BUSINESSMAN Bobby Ongpin received an unexpected gift a couple of days before Christmas when regulatory agencies gave their final approval for his group’s acquisition of 97 percent of Philippine Bank of Communications (PBCom).
The decision of the Monetary Board of the Bangko Sentral ng Pilipinas, Philippine Deposit and Insurance Corp., and the Securities and Exchange Commission (SEC) was a timely present for the former trade minister and the man on the Senate’s hot seat—under scrutiny for the alleged behest loans extended to him by the Development Bank of the Philippines.
But wait. Isn’t this so-called “friend of FG” being accused of all sorts of nefarious financial maneuverings by his critics?
If he’s as evil as they say he is, why did three regulators give their approval to this buy-in?
Weren’t his critics peddling (as recently as a few weeks ago) a supposed letter by the SEC chairperson, saying that Ongpin may have committed insider trading? (Incidentally, the central bank—the only financial regulator independent of the Executive Branch, by law—declared the controversial loan “above board,” and was conveniently overlooked by the critics).
As such, we can only surmise that the other two regulators found nothing wrong with Ongpin’s financial activities, as well. Either that or they’re willing to overlook his supposed faults when the government conveniently needs Ongpin’s money to buttress PBCom’s finances.
There’s a term for that kind of behavior. Daxim L. Lucas
IF SAN Miguel Corp.’s Ramon Ang succeeds in grabbing a majority stake in flag carrier Philippine Airlines (PAL), it will be a homecoming of sorts for an old Lucio Tan executive.
Andrew Hwang is now a ranking officer in the San Miguel group. He was
installed earlier this year as president of San Miguel’s recent acquisition Eastern Telecommunications.
His knowledge of the airline’s ins and outs, which he gained serving as the company’s chief financial officer before being axed, may prove valuable to San Miguel if it wants to steer the airline back to profitability.
His stint with PAL, though, proved to be his undoing. Hwang was booted out of the firm for making a bad fuel hedging decision that cost the airline a staggering $300 million in 2008. Paolo Montecillo
Network PR war
ONCE again, the country’s top broadcast firms are at each other’s throats.
GMA Network Inc. recently lashed out at rival ABS-CBN Corp.’s for trying to chip away the credibility of research firm AGB Nielsen.
GMA bases its claims of ratings superiority mainly on data provided by AGB Nielsen.
But in several statements to the media, ABS-CBN has never failed to remind everyone that the research firm has a “pending” civil case where it stands accused of tampering data and cheating in preparing its ratings reports.
Here’s the catch though:
According to court documents provided by GMA, ABS-CBN’s case against AGB has already been dismissed.
Proof of this was a certificate of finality from the Quezon City Regional Trial Court dated March 21, 2011.
“While ABS-CBN may have business reasons to cite the ratings data of Kantar Media in its ratings releases, we are hoping that you can give
credence to the ruling of the Court, which renders the above mentioned civil case as closed/dismissed,” GMA’s corporate communications consultant Butch Raquel said.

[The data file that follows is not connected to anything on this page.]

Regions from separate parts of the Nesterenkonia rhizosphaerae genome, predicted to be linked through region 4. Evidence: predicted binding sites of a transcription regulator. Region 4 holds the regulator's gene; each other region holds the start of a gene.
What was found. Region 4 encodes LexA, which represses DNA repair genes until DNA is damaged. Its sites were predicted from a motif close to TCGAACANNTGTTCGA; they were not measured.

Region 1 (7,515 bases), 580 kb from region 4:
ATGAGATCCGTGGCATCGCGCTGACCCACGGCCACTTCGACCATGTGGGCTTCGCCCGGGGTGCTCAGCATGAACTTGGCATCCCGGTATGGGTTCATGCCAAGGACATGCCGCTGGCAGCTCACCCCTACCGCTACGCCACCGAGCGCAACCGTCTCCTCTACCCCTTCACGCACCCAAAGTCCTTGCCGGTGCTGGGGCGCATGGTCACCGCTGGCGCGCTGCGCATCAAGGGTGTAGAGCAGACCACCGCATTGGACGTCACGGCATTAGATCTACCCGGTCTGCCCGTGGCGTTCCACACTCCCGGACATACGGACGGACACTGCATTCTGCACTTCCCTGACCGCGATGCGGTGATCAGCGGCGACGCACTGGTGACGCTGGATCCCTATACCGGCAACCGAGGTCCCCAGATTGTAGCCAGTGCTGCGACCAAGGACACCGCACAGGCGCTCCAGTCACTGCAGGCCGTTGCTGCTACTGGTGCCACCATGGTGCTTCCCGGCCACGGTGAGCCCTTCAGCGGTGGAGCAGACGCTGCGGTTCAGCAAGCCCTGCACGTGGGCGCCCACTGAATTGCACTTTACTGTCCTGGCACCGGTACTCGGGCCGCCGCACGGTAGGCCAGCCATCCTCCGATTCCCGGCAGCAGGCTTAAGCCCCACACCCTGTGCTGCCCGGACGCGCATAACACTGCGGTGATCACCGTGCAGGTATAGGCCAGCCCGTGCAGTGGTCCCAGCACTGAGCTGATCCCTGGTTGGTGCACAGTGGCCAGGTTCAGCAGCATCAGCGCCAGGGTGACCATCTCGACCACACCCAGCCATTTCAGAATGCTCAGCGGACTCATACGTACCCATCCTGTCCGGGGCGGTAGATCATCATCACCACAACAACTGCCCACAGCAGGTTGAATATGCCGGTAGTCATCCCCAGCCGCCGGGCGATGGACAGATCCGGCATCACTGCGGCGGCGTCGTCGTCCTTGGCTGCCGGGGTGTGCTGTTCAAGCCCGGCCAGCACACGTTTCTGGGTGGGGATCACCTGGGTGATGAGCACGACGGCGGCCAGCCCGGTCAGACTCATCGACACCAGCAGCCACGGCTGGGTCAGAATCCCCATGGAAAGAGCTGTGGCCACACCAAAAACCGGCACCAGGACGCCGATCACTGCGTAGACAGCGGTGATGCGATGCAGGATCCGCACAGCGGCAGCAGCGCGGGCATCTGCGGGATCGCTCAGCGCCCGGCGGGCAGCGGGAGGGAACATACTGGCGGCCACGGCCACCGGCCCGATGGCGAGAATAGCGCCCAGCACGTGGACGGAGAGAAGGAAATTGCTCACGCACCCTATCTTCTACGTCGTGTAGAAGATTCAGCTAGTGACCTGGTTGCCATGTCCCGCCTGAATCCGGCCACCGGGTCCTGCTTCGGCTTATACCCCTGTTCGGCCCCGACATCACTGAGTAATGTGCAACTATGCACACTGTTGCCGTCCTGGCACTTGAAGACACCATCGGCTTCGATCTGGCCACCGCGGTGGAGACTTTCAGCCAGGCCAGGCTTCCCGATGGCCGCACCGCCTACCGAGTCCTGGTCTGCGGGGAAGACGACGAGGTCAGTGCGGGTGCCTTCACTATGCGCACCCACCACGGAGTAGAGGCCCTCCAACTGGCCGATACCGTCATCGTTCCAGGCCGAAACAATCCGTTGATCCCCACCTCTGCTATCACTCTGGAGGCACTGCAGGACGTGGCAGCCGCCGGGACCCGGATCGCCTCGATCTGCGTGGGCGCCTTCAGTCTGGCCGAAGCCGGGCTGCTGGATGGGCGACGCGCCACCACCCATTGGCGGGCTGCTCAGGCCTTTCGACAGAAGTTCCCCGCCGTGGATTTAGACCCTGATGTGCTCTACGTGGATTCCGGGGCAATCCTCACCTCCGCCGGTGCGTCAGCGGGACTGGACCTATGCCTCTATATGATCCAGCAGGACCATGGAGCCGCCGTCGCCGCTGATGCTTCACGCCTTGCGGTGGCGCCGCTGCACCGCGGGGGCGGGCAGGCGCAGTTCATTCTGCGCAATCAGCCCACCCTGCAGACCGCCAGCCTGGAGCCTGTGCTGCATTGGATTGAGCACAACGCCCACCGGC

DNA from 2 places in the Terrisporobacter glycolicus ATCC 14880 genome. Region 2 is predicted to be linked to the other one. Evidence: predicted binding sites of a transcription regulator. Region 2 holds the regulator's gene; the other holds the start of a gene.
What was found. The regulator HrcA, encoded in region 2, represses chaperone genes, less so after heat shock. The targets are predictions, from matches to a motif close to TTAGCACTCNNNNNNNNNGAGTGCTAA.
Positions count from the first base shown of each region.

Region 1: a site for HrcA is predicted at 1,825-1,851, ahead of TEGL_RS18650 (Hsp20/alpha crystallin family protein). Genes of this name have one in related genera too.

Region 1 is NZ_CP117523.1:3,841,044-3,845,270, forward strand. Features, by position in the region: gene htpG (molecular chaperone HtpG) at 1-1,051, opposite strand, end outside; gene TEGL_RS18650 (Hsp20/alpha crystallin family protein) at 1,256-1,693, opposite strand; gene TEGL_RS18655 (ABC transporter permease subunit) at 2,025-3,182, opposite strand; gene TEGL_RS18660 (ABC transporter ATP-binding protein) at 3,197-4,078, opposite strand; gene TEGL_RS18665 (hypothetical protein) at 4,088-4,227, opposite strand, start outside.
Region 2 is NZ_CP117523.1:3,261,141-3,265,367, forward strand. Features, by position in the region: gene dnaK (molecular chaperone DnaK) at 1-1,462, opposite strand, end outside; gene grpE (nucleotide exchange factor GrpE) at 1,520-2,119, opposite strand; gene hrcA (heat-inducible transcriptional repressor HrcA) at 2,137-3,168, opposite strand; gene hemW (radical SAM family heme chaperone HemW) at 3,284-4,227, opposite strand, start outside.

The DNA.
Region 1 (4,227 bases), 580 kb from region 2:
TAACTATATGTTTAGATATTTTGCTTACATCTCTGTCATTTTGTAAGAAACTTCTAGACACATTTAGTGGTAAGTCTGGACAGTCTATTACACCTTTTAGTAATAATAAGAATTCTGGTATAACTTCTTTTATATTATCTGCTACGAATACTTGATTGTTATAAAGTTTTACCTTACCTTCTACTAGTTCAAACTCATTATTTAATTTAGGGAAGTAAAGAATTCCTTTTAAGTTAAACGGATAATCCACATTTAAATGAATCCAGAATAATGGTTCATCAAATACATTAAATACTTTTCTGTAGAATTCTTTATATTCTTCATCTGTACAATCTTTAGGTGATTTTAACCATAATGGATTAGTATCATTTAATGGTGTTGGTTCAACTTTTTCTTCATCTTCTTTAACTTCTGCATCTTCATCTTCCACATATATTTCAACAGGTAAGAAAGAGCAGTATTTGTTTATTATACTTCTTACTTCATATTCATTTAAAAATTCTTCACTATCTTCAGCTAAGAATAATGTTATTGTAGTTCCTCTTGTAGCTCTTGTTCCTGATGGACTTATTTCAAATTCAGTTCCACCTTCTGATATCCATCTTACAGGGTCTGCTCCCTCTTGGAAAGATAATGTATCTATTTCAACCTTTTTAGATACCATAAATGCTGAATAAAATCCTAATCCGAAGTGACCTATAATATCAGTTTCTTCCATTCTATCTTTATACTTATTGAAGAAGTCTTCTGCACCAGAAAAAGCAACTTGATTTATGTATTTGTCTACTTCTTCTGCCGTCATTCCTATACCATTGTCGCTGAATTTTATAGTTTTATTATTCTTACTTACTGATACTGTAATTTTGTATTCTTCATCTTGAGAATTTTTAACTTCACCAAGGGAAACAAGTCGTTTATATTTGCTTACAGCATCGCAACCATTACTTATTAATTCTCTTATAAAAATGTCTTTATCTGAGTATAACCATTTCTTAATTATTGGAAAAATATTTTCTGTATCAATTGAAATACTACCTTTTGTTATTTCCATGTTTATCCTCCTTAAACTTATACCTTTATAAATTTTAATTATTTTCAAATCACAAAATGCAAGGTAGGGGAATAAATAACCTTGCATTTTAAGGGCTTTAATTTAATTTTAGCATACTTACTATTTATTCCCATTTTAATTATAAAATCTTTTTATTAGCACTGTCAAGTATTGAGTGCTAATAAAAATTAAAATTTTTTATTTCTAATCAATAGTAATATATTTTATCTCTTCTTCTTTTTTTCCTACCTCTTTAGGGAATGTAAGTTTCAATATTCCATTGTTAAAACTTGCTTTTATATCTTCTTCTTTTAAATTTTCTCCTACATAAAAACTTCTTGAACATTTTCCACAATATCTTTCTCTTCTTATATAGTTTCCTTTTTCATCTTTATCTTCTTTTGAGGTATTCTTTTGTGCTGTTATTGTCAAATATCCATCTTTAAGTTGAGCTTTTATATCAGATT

In reply, ABS-CBN said it had appealed the case before the Court of Appeals. Unlike GMA though, the Lopez-led firm failed to show documents as proof, at least as of press time.
In any case, ABS-CBN’s own spokesman Bong Osorio said: “Why is GMA making a comment when it is not party to this case?”
ABS-CBN gets its own ratings data from Kantar Media, which, of course, shows ABS-CBN consistently on the top. Paolo G. Montecillo
Christmas in the air
IN keeping with the festive spirit of the season, budget carrier Cebu Pacific deployed over the holidays a new batch of flight attendants (FAs)
doing the pirouette while demonstrating the plane’s safety features.
This is a different batch from the dancing FAs who shot to YouTube fame in 2010, ahead of the airplane operator’s initial public offering.
This time, passengers of selected flights were treated to FAs dancing to the tune of Mariah Carey’s “All I Want for Christmas Is You.”
After the dance number, the FAs reemerged from the cockpit as “elves” accompanying “Santa Claus” in distributing Christmas gifts to the passengers.
Cebu Pacific’s dancing FAs have had other variants in the past, including an all-male edition.
When they first appeared, the performing FAs were widely assumed to be part of a pre-IPO gimmick, as they danced to a mash-up of Lady Gaga’s “Just Dance” and Katy Perry’s “California Gurls.” They appeared just as the operator, Cebu Air, held an investor briefing and listing ceremonies at the Philippine Stock Exchange in 2010.
This time around, the airline is just trying to spread good cheer to mark the holidays.
According to Cebu Pacific, the “Christmas on Air” presentations ran last Dec. 15 to 31 in selected flights, with three dancing teams deployed each day.
This limited edition Christmas treat is no longer running, but because the performances have been well documented, the dancing FAs can still be viewed in cyberspace. Doris C. Dumlao
Longer trading day
For many trading participants, today may not be the “Happy New Year” they have come to expect.
They will be working longer trading hours at a time when global sentiment is sluggish.
But the Philippine Stock Exchange board, led by Jose “Titoy” Pardo, believes that this is something that is needed to be enforced, with the aim of aligning the local bourse with the rest of its global peers.
From hereon, the stock market will start trading at 9:30 a.m., pause for lunch at noon, resume trading at 1:30 p.m., and close at 3:30 pm. Doris C. Dumlao
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